My friend has a friend at the restaurant (his inside 'contact') who told him about the install and he talked to his contact at the restaurant to see what they wanted and 'brought' me to see what I think.

CLIENT = owner = payer.
CONTACT = owner son = person who wants stuff done.
FRIEND = my friend = where gig came from.

Now, it's my company that would do the install, but he found the gig.

I sent the proposal, hadn't heard back and I was just about to call them up when he decided to go talk to them (without me). Okay not a huge deal, but it sorta feels like undermining my authority on the subject matter which erodes my credibility; IMO (tell me if i'm wrong).

CONTACT likes their sonos system (eg. wireless easy simple...), wants a monitor for the musician now (easy), don't like 70v systems because that's what they have now and it sounds bad (incorrect info), CLIENT didn't like the estimated price (fine, it was just an estimate...don't freak out...). Friend says he likes the wall speaker idea, CONTACT now agrees with him (so now, when I suggest not doing that it sounds like either my friend or i am incompetent).


I know i'm not supposed to mix friends and business, but my friend is bringing me gigs that I don't have currently, so that's nice.
But I need to figure out how to make it clear that saying things on my behalf undermines my credibility as a company and generally looks bad on me. [I think that's the conclusion i've come up with]. Thoughts?
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eric lenasbunt

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Re: Restaurant Install
« Reply #12 on: October 10, 2016, 10:29:00 pm »

So I sent the estimate/proposal to them. Ended up being 16.5k after tax. They balked at that, thinking more like 8-10k and they want to do it in stages.

Stage = planning final product & start before executing middle thus no extra money is wasted.

I'm looking for a bit of advice.

First, easy questions (i'll explain where they come from later):

1) Do 70v systems sound bad?
2) Can I accomplish the same thing without using 70v system?
    [Could I series-parallel speakers to get the same effect?]
3) Can I accomplish relatively same goal with less/wall mounted speakers.
4) What corners could I cut to lower costs?

My answers to myself (correct me if i'm wrong):

1) No, other 70v systems sound bad because old speakers & improper installations. Yes, lower than ~80hz transformers can saturate, but high quality components and large transformers can help to alleviate that.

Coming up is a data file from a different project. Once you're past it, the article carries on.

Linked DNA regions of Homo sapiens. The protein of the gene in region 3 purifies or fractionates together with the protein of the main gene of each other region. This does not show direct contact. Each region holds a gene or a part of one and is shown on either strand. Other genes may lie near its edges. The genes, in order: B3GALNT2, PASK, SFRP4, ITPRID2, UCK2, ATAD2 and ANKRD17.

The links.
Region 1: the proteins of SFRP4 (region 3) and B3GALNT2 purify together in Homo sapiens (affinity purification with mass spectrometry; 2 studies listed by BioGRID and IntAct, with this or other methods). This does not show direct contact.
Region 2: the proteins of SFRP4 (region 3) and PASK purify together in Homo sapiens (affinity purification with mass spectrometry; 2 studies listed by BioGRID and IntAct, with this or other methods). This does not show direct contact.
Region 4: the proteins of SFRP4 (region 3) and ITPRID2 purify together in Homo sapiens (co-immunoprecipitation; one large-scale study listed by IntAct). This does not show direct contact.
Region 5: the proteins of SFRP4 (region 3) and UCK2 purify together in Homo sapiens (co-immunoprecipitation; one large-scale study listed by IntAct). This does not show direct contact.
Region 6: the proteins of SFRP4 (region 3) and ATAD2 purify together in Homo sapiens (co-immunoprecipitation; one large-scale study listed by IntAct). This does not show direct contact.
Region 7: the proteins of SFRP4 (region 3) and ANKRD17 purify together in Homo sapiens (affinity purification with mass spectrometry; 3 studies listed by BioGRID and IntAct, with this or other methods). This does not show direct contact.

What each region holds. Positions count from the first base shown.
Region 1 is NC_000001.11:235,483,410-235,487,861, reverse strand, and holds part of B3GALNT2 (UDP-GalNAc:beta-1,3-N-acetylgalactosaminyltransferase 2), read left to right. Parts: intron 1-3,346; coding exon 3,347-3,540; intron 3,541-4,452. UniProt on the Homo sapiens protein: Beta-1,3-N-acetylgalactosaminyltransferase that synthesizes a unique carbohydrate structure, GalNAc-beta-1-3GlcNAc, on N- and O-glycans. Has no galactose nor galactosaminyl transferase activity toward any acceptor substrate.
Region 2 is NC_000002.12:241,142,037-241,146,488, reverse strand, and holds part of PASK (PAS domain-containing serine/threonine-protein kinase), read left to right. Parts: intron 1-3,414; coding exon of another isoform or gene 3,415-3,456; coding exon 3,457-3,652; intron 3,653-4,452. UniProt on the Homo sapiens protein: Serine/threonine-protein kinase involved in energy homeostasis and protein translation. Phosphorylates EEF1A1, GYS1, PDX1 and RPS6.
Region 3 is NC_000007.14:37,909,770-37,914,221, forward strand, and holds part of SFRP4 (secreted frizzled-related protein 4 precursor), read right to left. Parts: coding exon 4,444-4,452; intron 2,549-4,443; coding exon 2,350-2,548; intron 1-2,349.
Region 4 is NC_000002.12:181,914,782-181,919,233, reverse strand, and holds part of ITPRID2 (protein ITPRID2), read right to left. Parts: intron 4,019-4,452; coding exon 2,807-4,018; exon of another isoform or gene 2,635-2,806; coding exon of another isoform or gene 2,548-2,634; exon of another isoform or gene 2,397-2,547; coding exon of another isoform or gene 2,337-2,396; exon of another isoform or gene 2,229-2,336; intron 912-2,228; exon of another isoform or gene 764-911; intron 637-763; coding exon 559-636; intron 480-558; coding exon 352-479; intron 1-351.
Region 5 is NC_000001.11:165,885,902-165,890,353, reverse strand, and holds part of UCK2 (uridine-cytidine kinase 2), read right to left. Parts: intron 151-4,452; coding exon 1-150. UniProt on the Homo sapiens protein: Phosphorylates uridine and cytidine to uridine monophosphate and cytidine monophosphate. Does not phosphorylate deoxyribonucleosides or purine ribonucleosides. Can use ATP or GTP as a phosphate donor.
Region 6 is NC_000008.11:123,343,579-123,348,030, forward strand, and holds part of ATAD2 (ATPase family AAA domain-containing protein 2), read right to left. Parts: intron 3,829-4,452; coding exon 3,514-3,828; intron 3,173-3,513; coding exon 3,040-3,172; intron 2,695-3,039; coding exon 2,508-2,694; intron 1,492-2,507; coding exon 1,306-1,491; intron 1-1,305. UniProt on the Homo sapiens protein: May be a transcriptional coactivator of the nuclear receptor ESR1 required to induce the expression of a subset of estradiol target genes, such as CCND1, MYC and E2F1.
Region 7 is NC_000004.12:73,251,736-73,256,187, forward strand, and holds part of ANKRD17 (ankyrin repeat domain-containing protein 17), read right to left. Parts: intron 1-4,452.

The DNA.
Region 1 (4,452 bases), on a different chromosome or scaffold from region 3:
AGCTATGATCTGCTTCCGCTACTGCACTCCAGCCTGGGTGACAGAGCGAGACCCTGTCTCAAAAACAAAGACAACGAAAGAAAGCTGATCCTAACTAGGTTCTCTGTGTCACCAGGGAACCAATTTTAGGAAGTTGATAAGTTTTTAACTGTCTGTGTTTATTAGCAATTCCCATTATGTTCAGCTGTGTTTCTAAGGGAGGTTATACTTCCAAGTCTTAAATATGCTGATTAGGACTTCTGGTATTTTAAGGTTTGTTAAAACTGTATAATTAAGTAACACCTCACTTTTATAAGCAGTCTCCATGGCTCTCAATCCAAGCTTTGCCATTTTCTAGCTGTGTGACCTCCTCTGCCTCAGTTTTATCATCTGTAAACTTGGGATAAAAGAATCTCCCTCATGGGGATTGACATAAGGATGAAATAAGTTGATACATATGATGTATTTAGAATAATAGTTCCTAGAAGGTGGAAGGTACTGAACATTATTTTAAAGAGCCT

2) I could, but it would either cost the same or more, and be more difficult to make work.
[I could, but then why wouldn't I just use a 70v system?]

3) I could use less speakers, not use the ceiling speakers, and instead op for wall speakers; BUT that would only be if the client is okay with uneven distribution because of the wall speakers being closer to some tables and further away from others. Plus the aesthetics of wall speakers is not as appealing.

4) I don't think I should cut any corners. I think I should tell them that cutting corners is a bad idea. If they don't have money for things then stages is fine. I think I should do the main speakers for the musician first and see how they like that. Then do the upgraded ceiling speakers. Then upgrade the amp/controller. Etc.

----------------------------------------------------------------------------------------------------

Yes so here we go with another one of those 'my friend' things. Life's complicated...get used to it? I'm sorta in a pickle, ideas/thoughts anyone?

My friend has a friend at the restaurant (his inside 'contact') who told him about the install and he talked to his contact at the restaurant to see what they wanted and 'brought' me to see what I think.

CLIENT = owner = payer.
CONTACT = owner son = person who wants stuff done.
FRIEND = my friend = where gig came from.

Now, it's my company that would do the install, but he found the gig.

I sent the proposal, hadn't heard back and I was just about to call them up when he decided to go talk to them (without me). Okay not a huge deal, but it sorta feels like undermining my authority on the subject matter which erodes my credibility; IMO (tell me if i'm wrong).

CONTACT likes their sonos system (eg. wireless easy simple...), wants a monitor for the musician now (easy), don't like 70v systems because that's what they have now and it sounds bad (incorrect info), CLIENT didn't like the estimated price (fine, it was just an estimate...don't freak out...). Friend says he likes the wall speaker idea, CONTACT now agrees with him (so now, when I suggest not doing that it sounds like either my friend or i am incompetent).


I know i'm not supposed to mix friends and business, but my friend is bringing me gigs that I don't have currently, so that's nice.
But I need to figure out how to make it clear that saying things on my behalf undermines my credibility as a company and generally looks bad on me. [I think that's the conclusion i've come up with]. Thoughts?

A couple of things here.